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A History of Minneapolis: an Overview by Staff at the Hennepin County Library

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Featuring historical photos and items from the collections of the Hennepin County Library, with contemporary photos from the Phototour of Minneapolis by Chris Gregerson.

Radio and Television

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Minneapolis station WLAG was the pioneer ham radio station of the crystal set radio era. Among early-day enthusiasts were Walter S. Harris, Jim Coles, and Mark Fraser. Jim Coles is believed to be the first person in the state to obtain a ham-radio operator's license. After World War I, Mark Fraser went to New York and became associated with Cutting & Washington Radio Corporation, manufacturers of early radio receivers. Fraser returned to Minneapolis and set up business at 28 South 10th Street to distribute Cutting & Washington radio receivers. Jim Coles and Tom Dillon established a 50-watt radio station with a transmitter at the Minneapolis City Hall Courthouse but it was short lived; Dillon abandoned the project because he deemed it too expensive to make a commercial go of it. Cutting & Washington Radio Corporation helped erect a 500-Watt Western Electric transmitter in 1922. Radio went live on Labor Day, September 4, 1922, under the call numbers of WLAG. By the year's end, nine radio stations were broadcasting, including WBAD owned by the Minneapolis Journal, WAAL owned by the Minneapolis Morning Tribune, and WBAH owned by the Dayton Company. By 1923, WDGY and WAMD (forerunner of KSTP) had begun broadcasting.

Governor John A. Johnson sends a wireless message to Minneapolis Mayor J. C. Hayes, between 1905 and 1909.
Minneapolis Collection, BR0256

Jack Paulsen with sound board at WLB Radio Station in 1940.
Minneapolis Collection, M4030

WLAG's managing director was Eleanor Poehler, whose experience as a soloist and teacher of voice at MacPhail School led her to hire her voice student H. Paul Johnson as the first voice of WLAG. Programming consisted of temperature, weather forecasts, market reports, and some music with long gaps of silence. The recorded music was loaned by department stores. The radio programming was supported by subscribers. By 1923, the Minnesota Gopher football games were covered by Herb Paul.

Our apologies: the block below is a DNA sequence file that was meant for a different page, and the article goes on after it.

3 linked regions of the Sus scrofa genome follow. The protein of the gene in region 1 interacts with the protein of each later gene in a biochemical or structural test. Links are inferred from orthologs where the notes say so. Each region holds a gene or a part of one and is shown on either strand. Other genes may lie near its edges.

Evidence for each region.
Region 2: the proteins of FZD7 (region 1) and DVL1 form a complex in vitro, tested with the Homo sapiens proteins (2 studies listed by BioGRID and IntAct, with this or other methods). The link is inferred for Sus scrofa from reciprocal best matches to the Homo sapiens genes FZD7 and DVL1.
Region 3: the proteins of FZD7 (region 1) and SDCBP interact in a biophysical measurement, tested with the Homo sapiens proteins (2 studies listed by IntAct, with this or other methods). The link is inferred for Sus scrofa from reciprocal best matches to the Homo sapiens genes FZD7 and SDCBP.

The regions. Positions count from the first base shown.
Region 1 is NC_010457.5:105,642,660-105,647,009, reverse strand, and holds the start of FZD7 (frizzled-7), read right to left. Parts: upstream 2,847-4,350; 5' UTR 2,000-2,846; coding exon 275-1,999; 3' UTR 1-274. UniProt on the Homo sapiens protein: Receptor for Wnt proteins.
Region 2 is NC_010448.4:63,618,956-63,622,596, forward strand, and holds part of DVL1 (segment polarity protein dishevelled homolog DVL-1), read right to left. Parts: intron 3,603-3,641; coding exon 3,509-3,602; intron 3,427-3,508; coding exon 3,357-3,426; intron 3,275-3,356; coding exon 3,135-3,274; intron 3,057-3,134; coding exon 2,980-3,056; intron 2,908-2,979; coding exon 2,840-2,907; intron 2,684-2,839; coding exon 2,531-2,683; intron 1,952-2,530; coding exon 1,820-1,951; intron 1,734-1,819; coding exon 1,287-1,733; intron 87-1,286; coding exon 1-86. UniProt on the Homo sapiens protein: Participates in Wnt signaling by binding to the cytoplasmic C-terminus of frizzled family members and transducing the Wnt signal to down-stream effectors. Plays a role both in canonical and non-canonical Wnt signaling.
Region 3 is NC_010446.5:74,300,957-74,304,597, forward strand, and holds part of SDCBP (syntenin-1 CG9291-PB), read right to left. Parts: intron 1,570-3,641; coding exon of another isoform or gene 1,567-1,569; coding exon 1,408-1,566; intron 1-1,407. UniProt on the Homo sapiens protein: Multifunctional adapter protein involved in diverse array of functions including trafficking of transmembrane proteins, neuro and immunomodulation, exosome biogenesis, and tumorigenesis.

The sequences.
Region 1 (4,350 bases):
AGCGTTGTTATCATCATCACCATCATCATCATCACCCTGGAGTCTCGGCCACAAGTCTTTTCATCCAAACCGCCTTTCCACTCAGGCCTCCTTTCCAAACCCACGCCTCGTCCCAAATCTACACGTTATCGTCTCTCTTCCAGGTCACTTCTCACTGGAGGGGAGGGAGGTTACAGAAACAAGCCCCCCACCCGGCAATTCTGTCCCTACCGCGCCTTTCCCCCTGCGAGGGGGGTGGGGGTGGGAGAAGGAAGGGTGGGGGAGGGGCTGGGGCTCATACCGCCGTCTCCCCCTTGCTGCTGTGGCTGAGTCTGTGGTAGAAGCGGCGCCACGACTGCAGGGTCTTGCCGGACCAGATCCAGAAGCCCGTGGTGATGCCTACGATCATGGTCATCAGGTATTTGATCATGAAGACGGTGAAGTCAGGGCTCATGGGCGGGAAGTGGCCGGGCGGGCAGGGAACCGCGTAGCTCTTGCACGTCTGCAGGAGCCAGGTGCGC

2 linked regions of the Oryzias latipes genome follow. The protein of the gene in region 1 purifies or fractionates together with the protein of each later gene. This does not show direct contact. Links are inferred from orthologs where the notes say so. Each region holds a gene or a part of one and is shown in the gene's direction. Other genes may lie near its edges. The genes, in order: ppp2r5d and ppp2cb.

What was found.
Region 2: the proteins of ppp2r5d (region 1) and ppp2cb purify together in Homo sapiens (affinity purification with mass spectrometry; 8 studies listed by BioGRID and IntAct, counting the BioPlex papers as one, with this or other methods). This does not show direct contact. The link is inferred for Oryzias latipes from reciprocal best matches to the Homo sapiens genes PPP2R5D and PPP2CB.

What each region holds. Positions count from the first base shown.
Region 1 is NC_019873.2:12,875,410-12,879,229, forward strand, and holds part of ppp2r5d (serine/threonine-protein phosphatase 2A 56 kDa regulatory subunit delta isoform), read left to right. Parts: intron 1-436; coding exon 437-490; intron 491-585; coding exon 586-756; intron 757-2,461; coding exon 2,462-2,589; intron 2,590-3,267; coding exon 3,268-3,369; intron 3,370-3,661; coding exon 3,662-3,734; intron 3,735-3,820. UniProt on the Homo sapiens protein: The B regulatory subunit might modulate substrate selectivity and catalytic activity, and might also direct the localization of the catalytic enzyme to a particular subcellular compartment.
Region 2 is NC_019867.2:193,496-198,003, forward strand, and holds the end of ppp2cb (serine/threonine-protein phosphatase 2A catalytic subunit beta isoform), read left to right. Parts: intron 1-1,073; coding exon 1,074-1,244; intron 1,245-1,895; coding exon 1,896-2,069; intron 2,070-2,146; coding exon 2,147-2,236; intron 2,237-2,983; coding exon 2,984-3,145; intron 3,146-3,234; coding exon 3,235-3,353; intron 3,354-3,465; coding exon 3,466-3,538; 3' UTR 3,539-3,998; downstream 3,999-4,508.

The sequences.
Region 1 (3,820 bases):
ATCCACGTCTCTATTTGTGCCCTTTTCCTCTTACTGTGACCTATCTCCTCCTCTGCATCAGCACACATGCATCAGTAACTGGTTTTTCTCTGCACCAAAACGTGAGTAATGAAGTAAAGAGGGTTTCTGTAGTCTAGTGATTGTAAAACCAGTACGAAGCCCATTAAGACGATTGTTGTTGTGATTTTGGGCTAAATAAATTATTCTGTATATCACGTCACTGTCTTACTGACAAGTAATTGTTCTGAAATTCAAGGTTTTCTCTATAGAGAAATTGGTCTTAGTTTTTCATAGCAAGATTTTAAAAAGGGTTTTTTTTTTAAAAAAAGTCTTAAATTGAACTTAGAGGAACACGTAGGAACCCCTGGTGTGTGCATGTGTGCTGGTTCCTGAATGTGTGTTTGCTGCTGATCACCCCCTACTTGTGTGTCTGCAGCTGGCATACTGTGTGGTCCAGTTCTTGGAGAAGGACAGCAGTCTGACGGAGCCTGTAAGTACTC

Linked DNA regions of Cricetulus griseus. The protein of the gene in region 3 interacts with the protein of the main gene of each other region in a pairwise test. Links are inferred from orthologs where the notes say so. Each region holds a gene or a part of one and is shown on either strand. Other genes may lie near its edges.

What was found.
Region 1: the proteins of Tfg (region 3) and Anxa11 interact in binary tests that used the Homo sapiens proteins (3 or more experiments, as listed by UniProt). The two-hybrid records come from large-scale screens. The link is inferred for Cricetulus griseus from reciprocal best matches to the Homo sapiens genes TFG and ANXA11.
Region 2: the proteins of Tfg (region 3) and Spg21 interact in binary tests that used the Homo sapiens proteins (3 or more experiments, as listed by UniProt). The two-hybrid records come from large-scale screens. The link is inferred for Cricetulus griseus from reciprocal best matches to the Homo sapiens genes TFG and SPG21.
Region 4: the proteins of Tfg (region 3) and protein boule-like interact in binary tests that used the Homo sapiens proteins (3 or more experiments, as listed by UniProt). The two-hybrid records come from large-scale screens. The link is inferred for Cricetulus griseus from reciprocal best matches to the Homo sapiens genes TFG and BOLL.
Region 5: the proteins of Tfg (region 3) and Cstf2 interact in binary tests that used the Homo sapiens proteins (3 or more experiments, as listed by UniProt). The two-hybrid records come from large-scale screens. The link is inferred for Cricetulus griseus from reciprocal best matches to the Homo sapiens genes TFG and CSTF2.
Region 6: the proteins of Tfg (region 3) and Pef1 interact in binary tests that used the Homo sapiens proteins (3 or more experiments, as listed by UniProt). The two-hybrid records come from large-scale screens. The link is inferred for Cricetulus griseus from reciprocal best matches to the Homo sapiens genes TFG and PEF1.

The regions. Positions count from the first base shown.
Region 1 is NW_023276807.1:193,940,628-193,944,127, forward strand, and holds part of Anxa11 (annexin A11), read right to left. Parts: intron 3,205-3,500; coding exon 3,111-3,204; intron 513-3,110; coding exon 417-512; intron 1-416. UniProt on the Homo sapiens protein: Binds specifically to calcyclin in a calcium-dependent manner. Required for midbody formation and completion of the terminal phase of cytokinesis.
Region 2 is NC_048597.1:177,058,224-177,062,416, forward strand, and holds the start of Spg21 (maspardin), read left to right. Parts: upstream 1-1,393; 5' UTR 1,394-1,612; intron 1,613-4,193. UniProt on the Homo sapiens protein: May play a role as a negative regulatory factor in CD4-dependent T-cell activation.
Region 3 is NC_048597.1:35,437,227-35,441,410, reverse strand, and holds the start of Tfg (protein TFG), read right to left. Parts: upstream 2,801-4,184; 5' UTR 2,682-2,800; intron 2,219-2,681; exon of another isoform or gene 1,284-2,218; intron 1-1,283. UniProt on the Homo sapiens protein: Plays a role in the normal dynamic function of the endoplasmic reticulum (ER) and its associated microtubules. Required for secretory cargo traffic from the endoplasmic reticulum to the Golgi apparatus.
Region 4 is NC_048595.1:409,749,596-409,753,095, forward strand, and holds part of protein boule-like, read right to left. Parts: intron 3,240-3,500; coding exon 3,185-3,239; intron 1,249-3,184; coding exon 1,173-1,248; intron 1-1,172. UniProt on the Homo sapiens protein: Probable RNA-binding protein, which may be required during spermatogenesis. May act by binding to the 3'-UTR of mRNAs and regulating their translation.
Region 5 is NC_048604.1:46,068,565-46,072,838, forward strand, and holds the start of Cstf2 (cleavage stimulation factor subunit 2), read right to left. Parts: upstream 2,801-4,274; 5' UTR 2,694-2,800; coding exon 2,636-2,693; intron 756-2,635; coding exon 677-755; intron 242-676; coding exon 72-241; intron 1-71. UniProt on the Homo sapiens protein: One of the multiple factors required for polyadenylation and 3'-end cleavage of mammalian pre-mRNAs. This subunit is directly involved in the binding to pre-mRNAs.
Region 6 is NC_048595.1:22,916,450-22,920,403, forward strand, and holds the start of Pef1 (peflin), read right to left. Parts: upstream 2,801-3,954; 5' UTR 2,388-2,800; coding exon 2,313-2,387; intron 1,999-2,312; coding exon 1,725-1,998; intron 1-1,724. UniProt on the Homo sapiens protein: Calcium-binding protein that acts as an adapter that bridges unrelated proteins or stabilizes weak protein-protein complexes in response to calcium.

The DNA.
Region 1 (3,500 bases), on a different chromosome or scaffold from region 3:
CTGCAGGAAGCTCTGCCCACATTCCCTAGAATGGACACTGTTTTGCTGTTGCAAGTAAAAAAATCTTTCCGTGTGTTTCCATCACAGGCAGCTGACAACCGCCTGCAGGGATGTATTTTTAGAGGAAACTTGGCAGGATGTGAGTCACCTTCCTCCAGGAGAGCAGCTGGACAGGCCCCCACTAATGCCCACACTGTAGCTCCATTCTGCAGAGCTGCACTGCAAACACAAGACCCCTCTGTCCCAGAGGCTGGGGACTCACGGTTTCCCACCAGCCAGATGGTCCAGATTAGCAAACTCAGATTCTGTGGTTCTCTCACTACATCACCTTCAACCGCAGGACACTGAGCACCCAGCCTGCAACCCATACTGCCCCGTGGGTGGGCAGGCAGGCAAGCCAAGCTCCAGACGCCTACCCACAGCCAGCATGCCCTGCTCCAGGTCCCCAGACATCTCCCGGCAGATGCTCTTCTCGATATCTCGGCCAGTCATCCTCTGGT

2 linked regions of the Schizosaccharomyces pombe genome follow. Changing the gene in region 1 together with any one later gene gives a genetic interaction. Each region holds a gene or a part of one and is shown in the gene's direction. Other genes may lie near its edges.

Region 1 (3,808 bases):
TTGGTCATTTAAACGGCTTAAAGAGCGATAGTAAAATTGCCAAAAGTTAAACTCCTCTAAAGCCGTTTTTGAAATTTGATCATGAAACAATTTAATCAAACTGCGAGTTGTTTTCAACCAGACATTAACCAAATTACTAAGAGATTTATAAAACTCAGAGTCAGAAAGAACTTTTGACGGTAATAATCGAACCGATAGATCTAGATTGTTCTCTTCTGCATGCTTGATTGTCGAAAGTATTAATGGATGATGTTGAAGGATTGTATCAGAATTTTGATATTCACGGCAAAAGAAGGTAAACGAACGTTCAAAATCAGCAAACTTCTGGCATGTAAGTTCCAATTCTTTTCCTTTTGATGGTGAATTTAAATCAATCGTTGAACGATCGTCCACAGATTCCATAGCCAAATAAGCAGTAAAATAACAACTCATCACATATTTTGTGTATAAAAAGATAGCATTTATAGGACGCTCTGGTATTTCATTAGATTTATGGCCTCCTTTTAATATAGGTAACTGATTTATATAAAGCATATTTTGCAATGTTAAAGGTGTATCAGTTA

In 1924, WLAG ceased broadcasting due to financial trouble. In an arrangement shepherded by the Minneapolis Civic and Commerce Association to save WLAG, the Washburn Crosby Company bought the physical properties and assets of WLAG and businessmen in Minneapolis and St. Paul matched the sum needed. WLAG became the Gold Medal Station and programming resumed by September 1924. The call letters for the station evolved to the Washburn Crosby Company (WCCO). It became the most powerful station in the Northwest. In 1923 CBS purchased one-third interest in WCCO, and the Northwestern Broadcasting corporation was established to operate the station. In 1929, the Federal Radio Commission chose WCCO as a clear channel station; the frequency of 830 was assigned and the power was increased to 50,000 watts. The station's many successful years were in part attributed to delivering to the listeners what they wanted: market reports, weather, school closings, and personable announcers the likes of Cedric Adams, Halsey Hall, Roger Erickson, Charlie Boone, Ray Christensen, Joyce Lamont, Jergen Nash, Sid Hartman, and Howard Viken.

WAMD, the forerunner of KSTP, began broadcasting in 1923. The legendary Stanley E. Hubbard signed on to this radio station in 1923, and founded Hubbard Broadcasting, which grew to include KSTP Television, KS95-FM and KSTP-AM. KSTP was the first TV station to air in the upper Midwest. By 1940, KSTP had applied to the Federal Communications Commission to build a television transmitter in the Twin Cities. The 568-foot tower was completed by 1948. KSTP-TV broadcast its first commercial programs to 3,000 owners of television sets in the Twin Cities area on April 27, 1948. It was the 17th station in the nation to televise. It presented television programs for 12 to 14 hours per week. Direct national network programming was introduced in 1950 with the adaptation of coaxial cable. It allowed Twin Cities television stations to carry most new programs on a direct "live" basis. Stanley S. (son of Stanley E.) Hubbard pioneered a satellite television network in 1981.

Televisions for sale at Dayton's Home Show, April 1978.
Municipal Information Library, Slide Collection, MIL1871.

KSTP-TV studios, University Ave. S.E. and Emerald, June 2000
Photo courtesy of Chris Gregerson

TV station WTCN began television broadcasts in 1948. It became the first NBC-TV affiliate in the United States and was the first to bring color television to the Midwest.

Channel 4 TV, located in the old Radio City Theater building at 9th and LaSalle, went on the air July 1, 1949. Its call letters were WTCN-TV until the 1952 merger with WCCO. Local stations originated much of their own entertainment programming. The first live full color program to be broadcast locally was "Axel and His Dog" on October 4, 1954.

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